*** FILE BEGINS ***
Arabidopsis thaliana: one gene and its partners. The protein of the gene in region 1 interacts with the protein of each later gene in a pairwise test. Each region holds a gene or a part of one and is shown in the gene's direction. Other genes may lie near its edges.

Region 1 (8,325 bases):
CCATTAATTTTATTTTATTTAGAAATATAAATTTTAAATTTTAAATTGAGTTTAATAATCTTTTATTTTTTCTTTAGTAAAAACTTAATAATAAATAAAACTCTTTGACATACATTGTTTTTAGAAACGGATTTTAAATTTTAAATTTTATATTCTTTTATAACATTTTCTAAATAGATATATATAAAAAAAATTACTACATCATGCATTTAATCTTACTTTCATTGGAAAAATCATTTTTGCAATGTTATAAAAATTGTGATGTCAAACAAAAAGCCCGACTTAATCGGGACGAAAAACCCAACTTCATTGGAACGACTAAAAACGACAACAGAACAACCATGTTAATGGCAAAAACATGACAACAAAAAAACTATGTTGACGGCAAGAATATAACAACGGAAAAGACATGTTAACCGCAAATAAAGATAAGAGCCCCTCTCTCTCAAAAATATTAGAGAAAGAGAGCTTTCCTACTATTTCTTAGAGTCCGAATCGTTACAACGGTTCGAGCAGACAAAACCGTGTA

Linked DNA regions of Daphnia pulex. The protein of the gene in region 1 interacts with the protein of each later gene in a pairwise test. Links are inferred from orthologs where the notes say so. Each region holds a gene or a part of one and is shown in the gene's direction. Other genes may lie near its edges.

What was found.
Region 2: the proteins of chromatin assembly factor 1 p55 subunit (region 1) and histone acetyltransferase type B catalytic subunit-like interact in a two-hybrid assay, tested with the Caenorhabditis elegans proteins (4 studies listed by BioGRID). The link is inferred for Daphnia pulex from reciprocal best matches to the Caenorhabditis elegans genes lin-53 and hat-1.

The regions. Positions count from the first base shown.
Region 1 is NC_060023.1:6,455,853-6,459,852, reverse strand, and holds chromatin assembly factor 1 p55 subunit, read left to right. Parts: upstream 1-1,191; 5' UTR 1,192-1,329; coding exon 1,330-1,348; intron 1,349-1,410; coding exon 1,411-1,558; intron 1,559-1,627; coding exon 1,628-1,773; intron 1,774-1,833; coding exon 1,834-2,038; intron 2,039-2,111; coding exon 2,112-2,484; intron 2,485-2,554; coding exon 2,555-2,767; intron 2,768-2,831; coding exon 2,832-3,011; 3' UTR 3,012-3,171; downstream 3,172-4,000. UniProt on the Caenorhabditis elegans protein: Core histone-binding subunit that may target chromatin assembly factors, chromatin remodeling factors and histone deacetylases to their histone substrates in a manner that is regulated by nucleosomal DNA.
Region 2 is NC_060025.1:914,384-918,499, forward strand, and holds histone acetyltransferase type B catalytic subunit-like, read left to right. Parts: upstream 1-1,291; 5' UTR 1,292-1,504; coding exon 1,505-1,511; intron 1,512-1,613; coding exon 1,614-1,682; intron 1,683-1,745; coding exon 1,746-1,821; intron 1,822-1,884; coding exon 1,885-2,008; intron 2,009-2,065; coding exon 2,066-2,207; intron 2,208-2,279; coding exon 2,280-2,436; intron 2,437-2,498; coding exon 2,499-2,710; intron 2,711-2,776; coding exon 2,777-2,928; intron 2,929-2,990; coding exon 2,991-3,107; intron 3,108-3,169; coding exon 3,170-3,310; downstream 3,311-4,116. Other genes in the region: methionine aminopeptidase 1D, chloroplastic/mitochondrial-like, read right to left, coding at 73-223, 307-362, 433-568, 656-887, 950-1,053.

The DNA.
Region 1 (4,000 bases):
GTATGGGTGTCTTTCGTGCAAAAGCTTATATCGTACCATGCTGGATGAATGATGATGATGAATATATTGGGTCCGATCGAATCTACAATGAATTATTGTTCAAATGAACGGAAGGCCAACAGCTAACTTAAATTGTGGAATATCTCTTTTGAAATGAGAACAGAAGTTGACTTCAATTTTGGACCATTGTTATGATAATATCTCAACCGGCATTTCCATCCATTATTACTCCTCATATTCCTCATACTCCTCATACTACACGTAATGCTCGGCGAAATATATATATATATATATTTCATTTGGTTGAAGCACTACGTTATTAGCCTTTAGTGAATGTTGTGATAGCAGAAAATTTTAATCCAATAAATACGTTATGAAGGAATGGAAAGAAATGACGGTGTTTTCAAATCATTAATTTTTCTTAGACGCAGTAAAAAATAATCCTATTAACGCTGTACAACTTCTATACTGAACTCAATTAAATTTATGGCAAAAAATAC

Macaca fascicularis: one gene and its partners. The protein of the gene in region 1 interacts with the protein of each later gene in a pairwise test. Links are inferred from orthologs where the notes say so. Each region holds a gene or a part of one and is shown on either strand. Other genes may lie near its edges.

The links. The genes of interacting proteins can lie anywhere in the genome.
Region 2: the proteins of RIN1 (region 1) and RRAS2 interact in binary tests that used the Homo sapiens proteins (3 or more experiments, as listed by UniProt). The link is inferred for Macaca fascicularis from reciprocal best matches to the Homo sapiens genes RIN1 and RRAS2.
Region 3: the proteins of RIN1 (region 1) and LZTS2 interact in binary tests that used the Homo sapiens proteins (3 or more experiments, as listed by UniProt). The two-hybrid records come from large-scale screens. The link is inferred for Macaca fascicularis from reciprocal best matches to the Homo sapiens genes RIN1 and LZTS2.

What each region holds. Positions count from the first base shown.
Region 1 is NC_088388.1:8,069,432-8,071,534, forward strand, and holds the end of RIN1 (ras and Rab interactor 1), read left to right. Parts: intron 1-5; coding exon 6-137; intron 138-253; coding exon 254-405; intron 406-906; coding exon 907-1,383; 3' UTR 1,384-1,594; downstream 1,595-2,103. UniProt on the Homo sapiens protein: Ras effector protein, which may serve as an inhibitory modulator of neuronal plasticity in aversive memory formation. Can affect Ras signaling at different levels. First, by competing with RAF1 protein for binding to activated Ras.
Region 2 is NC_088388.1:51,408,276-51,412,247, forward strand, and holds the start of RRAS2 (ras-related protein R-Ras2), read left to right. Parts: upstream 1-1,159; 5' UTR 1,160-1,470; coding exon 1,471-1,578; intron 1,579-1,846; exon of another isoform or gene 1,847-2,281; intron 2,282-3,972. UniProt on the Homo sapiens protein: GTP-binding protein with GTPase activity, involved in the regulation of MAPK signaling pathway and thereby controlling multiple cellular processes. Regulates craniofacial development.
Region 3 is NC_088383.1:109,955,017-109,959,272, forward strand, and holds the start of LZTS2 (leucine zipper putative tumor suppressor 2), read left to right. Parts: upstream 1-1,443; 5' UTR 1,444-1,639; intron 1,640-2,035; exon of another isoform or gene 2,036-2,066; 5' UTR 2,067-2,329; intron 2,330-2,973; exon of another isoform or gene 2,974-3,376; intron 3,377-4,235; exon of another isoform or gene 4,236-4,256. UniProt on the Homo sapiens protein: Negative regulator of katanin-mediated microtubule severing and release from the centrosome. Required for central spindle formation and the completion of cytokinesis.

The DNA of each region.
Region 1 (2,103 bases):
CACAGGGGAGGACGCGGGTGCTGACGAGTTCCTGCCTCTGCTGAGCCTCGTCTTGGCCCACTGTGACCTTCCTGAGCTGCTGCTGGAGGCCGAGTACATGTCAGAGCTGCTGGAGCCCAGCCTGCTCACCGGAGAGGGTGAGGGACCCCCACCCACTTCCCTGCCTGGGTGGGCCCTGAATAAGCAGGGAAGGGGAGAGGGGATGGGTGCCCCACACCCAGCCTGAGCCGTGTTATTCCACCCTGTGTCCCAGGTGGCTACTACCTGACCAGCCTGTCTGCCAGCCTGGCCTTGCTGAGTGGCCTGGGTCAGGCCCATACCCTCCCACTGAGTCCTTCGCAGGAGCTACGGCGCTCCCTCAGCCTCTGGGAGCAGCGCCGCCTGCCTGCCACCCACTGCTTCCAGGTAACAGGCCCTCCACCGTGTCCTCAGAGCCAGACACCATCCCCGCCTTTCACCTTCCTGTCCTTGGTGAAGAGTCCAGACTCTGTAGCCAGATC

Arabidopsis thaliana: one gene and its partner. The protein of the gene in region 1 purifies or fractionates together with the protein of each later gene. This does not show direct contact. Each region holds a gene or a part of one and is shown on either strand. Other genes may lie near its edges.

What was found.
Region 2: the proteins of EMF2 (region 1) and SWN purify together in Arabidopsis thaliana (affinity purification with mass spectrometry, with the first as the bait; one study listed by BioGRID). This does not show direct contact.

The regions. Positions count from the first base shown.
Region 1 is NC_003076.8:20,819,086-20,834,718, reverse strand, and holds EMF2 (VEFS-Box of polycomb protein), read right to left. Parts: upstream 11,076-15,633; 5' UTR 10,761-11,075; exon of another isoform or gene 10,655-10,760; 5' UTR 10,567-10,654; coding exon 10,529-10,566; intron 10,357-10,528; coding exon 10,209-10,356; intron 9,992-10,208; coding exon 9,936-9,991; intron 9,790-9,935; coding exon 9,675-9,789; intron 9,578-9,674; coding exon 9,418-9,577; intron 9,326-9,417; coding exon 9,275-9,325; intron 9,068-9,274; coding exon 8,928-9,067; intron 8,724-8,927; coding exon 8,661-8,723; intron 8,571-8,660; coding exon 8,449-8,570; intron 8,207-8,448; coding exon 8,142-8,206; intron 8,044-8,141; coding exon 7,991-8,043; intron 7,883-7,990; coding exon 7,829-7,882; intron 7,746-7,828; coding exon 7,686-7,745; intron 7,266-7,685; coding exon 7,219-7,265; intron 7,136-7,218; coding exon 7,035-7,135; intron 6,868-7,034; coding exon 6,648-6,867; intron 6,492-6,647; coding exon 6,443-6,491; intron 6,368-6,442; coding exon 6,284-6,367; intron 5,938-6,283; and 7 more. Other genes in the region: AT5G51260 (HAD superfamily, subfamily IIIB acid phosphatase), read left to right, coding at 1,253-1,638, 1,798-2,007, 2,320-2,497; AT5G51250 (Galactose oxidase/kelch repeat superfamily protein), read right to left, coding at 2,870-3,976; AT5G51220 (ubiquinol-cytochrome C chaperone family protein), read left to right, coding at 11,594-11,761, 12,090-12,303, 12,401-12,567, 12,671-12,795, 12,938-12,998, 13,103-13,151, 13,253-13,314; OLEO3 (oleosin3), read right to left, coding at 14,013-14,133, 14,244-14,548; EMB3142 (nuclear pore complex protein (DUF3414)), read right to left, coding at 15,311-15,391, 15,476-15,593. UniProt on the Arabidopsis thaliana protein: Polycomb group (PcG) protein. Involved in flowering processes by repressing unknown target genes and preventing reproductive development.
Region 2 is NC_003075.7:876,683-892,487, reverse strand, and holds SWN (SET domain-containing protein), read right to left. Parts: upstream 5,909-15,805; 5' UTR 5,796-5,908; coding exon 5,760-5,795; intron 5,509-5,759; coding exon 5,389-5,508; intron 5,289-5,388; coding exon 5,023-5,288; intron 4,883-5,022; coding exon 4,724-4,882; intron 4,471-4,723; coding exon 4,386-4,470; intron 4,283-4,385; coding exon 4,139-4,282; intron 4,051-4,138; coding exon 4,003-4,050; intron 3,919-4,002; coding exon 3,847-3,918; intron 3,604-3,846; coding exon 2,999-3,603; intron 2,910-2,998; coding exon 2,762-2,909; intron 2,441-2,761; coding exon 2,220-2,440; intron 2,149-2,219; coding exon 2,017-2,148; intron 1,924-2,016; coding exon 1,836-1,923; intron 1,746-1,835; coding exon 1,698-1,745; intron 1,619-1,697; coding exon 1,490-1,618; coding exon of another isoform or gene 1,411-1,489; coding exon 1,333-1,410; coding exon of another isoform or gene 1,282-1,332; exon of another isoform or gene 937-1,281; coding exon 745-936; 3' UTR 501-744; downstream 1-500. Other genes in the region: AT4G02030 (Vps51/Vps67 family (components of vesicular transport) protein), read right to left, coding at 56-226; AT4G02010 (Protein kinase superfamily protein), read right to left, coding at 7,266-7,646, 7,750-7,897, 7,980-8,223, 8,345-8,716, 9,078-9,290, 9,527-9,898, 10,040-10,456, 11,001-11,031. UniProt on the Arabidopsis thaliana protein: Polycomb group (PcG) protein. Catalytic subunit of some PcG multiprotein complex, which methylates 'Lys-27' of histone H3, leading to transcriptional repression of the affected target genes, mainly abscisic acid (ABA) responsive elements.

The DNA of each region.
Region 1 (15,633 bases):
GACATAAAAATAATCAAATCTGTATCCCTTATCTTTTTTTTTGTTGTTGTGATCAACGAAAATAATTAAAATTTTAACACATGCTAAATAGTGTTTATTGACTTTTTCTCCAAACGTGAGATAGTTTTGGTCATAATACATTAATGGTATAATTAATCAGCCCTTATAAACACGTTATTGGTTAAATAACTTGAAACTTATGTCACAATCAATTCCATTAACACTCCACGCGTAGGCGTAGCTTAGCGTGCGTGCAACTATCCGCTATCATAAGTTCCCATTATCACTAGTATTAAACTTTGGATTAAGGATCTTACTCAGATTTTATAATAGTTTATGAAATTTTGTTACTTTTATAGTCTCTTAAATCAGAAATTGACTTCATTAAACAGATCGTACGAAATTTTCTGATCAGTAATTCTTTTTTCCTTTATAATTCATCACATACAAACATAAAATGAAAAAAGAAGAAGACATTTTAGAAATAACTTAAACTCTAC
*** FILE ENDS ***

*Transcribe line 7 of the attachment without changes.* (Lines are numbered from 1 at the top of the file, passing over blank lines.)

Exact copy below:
The regions. Positions count from the first base shown.